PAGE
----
Indie game development is not easy... but nothing that you're passionate about should be, right?
Despite the retrospective dev articles and documentaries out there, I still choose to pursue it because it's an opportunity to share your world with others. The Onsen Team and I have been developing the same game, part-time, for the last 3 years now. From its infancy to approaching a prototype everyone can be proud of, every fire hoop and hurdle that's overcome leaves me the way one might feel after taking on a minor Dark Souls boss (I say minor because we're still not done yet).
As we made these successes, it was without a doubt there'd be our own version of Anor Londo ("a really hard spot" if you don't care for the Souls references) on the horizon; for now, that meant making a company. Onsen Master is becoming something much more than just a passion project among friends and I want to make sure we are wearing the right kind of armor. So I started asking other devs, prodding business owners, and sifting through Reddit posts on what are the appropriate steps in creating a business. My ears bled with audio books and there was no more space in my brain for the "do's and don'ts" of small business. When I felt comfortable with the resources I gathered, I found a lawyer to assist me with all the needed paper work and made my artist name, WakingOni, an LLC just a few months ago. Overall this was not an easy accomplishment, but it wasn't all that hard either. Most of all it was a commitment of my time and my money, both of which hold platinum trophies as coveted things for me and I'm sure many others.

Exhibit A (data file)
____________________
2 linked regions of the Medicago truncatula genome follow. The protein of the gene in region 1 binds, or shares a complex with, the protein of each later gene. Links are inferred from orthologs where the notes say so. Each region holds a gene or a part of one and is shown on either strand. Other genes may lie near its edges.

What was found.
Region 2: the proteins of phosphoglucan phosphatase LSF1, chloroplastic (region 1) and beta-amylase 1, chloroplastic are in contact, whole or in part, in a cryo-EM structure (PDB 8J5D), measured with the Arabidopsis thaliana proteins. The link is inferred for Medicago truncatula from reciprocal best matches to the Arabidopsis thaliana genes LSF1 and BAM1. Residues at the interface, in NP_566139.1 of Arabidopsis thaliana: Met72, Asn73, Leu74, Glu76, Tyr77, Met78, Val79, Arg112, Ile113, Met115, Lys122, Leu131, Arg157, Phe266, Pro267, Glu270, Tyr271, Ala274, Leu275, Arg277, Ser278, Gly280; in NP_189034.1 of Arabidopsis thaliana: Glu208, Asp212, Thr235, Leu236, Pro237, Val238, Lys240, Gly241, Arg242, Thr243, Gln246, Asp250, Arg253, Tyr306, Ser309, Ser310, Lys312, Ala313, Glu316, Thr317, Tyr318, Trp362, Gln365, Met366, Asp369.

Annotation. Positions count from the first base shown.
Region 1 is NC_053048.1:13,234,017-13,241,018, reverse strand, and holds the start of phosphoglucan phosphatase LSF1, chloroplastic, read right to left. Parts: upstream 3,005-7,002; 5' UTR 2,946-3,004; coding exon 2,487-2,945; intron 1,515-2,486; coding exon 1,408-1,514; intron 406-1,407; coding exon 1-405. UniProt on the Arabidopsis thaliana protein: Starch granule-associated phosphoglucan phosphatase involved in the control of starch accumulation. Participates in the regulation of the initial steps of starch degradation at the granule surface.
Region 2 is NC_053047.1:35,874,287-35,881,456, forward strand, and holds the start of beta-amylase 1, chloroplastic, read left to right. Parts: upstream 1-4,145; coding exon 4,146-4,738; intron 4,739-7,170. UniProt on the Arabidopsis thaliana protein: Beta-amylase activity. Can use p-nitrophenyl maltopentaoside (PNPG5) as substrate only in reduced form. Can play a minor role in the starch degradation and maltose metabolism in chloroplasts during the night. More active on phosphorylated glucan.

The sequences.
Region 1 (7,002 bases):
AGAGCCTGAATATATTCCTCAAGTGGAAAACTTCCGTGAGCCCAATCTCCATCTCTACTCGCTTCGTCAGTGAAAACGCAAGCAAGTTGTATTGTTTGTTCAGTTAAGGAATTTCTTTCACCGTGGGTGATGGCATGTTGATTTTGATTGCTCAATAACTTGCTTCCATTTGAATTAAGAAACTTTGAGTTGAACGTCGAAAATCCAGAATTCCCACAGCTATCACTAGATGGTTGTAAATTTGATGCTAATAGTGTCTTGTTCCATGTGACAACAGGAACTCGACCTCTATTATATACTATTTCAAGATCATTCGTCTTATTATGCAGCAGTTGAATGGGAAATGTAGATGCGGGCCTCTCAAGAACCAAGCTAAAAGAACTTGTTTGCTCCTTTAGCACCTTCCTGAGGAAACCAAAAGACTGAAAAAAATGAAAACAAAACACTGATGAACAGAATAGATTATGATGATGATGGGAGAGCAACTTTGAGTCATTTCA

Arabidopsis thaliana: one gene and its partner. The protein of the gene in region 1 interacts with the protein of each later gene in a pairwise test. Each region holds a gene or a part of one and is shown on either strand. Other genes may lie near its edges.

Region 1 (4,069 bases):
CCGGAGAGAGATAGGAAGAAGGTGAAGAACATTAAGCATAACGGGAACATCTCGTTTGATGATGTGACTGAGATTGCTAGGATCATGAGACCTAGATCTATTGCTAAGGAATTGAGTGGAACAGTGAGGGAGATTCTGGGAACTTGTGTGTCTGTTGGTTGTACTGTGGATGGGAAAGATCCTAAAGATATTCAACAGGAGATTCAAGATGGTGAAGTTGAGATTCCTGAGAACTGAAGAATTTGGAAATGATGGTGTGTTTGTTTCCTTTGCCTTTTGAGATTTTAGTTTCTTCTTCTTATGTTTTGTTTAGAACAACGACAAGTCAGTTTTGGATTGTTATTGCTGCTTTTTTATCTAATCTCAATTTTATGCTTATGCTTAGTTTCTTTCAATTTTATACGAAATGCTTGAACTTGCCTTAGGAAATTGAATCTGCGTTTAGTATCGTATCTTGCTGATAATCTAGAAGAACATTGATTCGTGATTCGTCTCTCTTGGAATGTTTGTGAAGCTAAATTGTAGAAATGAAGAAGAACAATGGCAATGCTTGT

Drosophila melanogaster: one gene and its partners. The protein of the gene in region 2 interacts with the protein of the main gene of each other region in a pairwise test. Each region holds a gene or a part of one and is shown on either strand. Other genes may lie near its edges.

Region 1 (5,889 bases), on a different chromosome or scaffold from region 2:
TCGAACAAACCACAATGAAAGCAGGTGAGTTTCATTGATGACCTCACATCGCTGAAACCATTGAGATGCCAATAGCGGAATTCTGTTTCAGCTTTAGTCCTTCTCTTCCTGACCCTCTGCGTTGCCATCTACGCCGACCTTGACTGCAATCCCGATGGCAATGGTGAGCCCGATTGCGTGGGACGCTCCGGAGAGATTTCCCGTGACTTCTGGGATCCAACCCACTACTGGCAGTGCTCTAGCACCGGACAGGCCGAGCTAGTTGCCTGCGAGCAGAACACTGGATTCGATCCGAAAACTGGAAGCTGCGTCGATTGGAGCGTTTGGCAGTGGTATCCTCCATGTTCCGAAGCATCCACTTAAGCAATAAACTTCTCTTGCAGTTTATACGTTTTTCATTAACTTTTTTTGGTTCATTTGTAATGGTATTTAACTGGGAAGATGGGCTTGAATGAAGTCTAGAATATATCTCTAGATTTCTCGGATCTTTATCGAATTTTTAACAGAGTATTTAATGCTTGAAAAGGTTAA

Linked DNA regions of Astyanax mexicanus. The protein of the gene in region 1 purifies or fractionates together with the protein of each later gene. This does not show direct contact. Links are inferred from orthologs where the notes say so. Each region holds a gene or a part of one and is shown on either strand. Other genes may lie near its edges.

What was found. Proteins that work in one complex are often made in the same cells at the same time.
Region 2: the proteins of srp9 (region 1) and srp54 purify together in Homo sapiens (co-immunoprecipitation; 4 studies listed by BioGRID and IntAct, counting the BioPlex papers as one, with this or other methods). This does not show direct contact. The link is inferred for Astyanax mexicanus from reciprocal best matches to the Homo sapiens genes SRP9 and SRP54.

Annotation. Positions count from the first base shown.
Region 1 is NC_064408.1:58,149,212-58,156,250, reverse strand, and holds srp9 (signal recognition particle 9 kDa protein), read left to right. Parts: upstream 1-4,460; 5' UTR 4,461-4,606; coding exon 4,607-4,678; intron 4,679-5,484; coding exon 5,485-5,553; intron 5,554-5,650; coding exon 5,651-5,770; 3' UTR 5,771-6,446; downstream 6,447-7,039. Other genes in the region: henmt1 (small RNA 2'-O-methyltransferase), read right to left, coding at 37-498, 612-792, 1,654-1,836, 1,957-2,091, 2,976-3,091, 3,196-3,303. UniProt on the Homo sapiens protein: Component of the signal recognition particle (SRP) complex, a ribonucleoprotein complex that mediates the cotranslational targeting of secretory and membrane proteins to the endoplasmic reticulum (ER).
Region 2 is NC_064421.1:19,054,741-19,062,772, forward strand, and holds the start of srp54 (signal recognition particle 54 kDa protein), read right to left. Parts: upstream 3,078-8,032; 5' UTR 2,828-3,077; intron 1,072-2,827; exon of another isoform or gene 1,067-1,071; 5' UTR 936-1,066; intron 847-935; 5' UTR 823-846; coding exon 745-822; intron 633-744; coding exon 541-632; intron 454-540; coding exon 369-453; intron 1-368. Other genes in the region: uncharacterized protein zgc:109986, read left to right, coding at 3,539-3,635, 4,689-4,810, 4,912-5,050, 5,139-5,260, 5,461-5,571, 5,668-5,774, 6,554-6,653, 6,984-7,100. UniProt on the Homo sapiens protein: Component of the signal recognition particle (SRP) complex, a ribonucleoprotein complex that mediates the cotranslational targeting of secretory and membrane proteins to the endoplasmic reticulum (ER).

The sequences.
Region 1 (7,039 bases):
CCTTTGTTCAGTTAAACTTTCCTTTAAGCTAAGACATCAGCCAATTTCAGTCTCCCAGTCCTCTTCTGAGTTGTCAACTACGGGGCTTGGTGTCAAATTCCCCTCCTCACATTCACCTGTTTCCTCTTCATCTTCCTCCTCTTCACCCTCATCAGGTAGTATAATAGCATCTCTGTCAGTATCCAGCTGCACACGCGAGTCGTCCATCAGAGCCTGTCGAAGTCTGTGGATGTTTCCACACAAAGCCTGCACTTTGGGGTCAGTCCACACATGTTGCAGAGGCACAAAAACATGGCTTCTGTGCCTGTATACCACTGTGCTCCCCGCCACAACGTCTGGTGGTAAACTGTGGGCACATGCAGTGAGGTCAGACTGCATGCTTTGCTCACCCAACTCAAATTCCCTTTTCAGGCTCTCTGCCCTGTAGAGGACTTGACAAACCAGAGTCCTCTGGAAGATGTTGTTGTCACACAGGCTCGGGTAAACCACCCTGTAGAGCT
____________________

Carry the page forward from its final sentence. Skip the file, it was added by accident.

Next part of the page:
There's still more to do, but at least with those steps out of the way, I feel much safer about when we finally take Onsen Master to crowdfunding. Most of all, I hope this game is not the only title to exit Waking Oni's door. I truly want this to become that bonfire I return to each day and continue making games. That's the last Dark Souls reference I'll make.
Praise the sun \[T]/... whatever, sorry.